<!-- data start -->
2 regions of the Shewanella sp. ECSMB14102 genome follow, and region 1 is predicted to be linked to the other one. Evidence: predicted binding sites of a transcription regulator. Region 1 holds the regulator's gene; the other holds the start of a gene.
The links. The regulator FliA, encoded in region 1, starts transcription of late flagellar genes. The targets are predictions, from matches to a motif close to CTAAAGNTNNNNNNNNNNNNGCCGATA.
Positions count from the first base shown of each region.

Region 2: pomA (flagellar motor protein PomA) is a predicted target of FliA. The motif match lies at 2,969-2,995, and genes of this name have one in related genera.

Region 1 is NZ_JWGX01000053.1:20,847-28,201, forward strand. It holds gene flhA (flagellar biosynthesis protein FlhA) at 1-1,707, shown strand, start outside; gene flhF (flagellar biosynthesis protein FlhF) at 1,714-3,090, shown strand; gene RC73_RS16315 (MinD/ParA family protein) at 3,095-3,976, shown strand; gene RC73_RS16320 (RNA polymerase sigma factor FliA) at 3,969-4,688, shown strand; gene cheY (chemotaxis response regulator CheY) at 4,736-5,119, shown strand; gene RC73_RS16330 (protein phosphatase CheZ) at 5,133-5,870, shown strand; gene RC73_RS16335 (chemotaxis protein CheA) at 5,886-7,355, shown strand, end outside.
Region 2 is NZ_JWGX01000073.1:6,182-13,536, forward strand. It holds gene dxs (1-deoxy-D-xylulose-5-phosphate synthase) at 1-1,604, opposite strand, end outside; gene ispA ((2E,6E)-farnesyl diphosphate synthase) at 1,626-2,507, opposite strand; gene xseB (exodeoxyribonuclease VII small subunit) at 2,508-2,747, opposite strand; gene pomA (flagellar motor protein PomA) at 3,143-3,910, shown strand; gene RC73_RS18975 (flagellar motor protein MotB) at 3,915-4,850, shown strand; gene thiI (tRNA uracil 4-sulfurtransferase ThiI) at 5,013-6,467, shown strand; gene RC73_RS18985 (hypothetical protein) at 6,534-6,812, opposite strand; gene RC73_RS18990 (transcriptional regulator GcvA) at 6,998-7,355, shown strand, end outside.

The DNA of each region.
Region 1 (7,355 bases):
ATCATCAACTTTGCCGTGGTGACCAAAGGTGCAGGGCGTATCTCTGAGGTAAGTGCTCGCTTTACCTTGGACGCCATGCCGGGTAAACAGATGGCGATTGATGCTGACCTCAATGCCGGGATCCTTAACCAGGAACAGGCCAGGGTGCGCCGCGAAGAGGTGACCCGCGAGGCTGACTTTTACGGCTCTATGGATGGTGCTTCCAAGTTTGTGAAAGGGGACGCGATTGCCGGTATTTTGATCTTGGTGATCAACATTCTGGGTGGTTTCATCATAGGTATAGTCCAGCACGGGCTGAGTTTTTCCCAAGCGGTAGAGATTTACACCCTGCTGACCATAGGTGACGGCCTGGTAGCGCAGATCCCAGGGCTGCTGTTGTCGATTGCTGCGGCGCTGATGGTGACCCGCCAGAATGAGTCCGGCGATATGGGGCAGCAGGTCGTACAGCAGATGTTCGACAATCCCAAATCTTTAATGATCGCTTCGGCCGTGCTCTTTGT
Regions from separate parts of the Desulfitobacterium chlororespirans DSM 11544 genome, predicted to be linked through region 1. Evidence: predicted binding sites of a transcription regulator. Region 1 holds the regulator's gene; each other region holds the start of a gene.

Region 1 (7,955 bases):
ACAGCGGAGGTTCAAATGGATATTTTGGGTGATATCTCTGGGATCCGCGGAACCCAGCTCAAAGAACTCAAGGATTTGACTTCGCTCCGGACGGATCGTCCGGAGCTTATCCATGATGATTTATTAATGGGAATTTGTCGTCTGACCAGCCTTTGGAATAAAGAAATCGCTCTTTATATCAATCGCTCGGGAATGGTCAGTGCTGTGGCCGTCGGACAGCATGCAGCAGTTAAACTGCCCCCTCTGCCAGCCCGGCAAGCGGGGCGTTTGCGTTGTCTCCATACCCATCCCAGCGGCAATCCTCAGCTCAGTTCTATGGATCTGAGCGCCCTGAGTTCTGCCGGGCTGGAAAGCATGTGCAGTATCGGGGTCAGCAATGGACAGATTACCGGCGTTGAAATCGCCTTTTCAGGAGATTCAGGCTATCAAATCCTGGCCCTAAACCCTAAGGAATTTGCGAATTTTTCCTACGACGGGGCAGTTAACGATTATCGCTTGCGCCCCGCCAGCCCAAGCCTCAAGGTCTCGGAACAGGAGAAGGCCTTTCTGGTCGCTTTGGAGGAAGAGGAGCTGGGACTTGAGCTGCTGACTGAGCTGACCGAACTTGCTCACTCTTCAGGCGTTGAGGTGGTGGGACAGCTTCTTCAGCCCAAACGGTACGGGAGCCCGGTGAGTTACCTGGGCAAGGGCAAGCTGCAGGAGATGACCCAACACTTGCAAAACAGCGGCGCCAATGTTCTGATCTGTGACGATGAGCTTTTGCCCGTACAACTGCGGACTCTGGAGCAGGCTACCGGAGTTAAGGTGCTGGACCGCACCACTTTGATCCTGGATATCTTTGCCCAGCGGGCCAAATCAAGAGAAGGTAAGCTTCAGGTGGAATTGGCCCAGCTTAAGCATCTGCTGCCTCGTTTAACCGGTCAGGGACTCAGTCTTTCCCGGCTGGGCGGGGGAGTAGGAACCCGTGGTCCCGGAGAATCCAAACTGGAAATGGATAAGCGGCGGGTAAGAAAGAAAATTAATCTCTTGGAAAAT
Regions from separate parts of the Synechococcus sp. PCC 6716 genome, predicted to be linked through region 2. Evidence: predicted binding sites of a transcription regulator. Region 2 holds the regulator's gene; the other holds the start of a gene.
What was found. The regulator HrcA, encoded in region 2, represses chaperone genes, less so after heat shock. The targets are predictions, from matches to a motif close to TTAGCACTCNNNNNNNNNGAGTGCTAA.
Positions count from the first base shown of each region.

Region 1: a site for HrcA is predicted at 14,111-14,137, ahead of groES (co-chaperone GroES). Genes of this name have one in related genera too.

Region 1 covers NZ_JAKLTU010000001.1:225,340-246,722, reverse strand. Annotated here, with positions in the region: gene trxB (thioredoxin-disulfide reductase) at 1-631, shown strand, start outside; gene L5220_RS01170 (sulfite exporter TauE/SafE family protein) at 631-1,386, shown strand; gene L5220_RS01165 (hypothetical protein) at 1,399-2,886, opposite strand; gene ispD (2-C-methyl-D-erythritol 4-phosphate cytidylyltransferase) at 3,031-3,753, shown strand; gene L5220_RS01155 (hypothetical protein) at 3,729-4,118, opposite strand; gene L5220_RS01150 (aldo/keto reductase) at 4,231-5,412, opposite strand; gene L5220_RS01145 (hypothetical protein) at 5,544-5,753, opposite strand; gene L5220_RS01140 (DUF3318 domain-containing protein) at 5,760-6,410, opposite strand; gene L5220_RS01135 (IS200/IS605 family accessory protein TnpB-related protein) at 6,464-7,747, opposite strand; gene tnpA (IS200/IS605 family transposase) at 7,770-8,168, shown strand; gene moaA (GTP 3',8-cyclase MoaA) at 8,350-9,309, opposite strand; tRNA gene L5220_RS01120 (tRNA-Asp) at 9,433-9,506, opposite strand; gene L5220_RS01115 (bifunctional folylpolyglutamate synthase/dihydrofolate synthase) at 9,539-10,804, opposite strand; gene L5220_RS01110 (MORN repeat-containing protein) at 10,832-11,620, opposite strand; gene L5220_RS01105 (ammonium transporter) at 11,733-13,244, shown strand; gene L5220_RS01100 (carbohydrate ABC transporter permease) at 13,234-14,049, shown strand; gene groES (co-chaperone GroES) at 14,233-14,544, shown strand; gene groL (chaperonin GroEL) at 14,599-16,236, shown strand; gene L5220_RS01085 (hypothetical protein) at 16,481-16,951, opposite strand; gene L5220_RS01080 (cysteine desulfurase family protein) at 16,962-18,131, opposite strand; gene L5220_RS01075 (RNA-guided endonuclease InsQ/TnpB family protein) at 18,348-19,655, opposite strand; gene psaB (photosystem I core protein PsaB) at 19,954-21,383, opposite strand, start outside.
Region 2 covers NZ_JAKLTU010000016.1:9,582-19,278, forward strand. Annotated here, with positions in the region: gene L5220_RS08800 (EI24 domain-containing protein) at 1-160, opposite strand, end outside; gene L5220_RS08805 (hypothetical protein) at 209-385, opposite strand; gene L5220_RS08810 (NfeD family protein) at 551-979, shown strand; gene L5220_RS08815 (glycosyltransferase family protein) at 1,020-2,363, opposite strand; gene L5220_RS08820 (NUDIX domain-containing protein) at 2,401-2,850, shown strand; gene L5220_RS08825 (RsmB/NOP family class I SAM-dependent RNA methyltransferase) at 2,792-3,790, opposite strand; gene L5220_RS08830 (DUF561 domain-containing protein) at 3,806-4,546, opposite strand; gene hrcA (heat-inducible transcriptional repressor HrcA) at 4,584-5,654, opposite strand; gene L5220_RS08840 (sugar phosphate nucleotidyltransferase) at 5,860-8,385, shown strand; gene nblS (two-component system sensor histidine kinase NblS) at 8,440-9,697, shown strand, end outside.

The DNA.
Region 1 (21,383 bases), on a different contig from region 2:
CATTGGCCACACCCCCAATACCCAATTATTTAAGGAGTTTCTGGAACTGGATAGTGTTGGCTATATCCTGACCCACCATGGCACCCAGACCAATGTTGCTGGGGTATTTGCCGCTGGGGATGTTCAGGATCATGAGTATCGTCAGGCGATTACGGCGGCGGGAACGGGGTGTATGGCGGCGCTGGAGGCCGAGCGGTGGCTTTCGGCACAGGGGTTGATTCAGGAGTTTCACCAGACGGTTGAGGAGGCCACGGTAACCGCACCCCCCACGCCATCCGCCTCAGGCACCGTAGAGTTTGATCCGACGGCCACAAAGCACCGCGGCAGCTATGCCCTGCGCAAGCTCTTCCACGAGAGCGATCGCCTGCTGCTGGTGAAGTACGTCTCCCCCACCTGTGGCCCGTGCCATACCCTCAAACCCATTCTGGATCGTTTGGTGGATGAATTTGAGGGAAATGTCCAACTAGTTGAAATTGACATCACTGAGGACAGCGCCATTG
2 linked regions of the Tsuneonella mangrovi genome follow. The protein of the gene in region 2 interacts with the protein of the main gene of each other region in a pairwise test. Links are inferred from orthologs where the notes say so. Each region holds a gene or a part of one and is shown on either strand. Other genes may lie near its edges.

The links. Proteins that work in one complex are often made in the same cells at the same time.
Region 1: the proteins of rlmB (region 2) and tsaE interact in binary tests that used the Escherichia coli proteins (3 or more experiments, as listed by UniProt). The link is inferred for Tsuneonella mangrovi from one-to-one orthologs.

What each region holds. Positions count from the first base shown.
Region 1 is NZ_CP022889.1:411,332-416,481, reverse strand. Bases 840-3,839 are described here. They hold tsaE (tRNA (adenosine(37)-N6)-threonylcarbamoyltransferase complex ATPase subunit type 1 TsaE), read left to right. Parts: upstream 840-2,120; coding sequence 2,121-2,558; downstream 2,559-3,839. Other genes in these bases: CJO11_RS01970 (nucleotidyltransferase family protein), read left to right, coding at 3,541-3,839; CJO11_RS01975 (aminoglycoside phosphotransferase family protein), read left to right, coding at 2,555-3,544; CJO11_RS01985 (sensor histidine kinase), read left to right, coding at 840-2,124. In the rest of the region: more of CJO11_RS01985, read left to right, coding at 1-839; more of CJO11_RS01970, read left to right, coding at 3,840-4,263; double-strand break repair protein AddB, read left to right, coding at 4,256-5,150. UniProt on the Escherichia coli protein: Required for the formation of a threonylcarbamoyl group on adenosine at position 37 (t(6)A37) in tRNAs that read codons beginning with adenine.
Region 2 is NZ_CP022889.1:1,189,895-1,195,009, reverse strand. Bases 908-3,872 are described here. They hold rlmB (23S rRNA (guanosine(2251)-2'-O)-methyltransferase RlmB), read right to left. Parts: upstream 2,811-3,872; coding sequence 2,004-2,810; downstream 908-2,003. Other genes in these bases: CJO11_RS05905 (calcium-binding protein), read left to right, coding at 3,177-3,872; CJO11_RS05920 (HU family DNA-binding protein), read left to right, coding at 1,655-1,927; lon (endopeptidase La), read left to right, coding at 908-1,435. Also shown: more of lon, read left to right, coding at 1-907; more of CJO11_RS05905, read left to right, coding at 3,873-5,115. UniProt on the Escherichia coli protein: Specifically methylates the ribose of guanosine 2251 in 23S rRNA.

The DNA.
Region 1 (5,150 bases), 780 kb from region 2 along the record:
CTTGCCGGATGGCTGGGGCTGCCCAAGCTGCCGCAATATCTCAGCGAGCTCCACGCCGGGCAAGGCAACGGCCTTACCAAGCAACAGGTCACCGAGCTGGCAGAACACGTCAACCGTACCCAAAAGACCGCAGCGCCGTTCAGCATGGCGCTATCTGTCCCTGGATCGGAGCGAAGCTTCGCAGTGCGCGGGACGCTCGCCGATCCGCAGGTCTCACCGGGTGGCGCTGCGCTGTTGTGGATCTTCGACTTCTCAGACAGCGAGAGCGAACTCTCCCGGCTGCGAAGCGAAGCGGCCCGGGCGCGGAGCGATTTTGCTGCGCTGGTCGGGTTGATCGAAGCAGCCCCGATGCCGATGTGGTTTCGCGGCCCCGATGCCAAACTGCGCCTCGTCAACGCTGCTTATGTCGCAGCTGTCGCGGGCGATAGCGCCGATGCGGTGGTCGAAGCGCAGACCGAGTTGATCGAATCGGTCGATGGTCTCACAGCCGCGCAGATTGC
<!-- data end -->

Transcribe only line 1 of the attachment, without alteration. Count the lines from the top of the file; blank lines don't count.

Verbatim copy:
2 regions of the Shewanella sp. ECSMB14102 genome follow, and region 1 is predicted to be linked to the other one. Evidence: predicted binding sites of a transcription regulator. Region 1 holds the regulator's gene; the other holds the start of a gene.